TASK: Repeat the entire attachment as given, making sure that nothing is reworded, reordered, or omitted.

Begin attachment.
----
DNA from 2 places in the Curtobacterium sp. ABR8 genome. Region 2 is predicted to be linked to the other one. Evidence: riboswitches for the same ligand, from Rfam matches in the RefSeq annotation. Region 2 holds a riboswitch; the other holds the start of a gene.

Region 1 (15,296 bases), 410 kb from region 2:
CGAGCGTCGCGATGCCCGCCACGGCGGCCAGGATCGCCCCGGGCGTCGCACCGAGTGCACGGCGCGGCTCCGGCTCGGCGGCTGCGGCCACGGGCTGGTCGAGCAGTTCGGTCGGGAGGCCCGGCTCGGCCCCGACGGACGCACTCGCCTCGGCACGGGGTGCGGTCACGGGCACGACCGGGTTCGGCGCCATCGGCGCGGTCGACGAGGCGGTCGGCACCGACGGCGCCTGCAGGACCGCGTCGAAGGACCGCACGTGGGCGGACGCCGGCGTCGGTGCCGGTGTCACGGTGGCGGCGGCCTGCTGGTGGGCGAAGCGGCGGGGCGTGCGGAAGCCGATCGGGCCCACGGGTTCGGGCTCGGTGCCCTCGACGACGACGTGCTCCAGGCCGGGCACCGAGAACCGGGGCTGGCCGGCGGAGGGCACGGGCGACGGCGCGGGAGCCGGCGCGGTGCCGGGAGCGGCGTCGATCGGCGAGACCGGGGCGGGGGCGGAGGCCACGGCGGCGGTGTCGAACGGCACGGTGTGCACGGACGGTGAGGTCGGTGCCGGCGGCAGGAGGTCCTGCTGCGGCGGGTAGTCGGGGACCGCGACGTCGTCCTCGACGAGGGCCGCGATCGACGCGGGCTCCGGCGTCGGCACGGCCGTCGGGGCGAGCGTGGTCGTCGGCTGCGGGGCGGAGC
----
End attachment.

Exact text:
DNA from 2 places in the Curtobacterium sp. ABR8 genome. Region 2 is predicted to be linked to the other one. Evidence: riboswitches for the same ligand, from Rfam matches in the RefSeq annotation. Region 2 holds a riboswitch; the other holds the start of a gene.

Region 1 (15,296 bases), 410 kb from region 2:
CGAGCGTCGCGATGCCCGCCACGGCGGCCAGGATCGCCCCGGGCGTCGCACCGAGTGCACGGCGCGGCTCCGGCTCGGCGGCTGCGGCCACGGGCTGGTCGAGCAGTTCGGTCGGGAGGCCCGGCTCGGCCCCGACGGACGCACTCGCCTCGGCACGGGGTGCGGTCACGGGCACGACCGGGTTCGGCGCCATCGGCGCGGTCGACGAGGCGGTCGGCACCGACGGCGCCTGCAGGACCGCGTCGAAGGACCGCACGTGGGCGGACGCCGGCGTCGGTGCCGGTGTCACGGTGGCGGCGGCCTGCTGGTGGGCGAAGCGGCGGGGCGTGCGGAAGCCGATCGGGCCCACGGGTTCGGGCTCGGTGCCCTCGACGACGACGTGCTCCAGGCCGGGCACCGAGAACCGGGGCTGGCCGGCGGAGGGCACGGGCGACGGCGCGGGAGCCGGCGCGGTGCCGGGAGCGGCGTCGATCGGCGAGACCGGGGCGGGGGCGGAGGCCACGGCGGCGGTGTCGAACGGCACGGTGTGCACGGACGGTGAGGTCGGTGCCGGCGGCAGGAGGTCCTGCTGCGGCGGGTAGTCGGGGACCGCGACGTCGTCCTCGACGAGGGCCGCGATCGACGCGGGCTCCGGCGTCGGCACGGCCGTCGGGGCGAGCGTGGTCGTCGGCTGCGGGGCGGAGC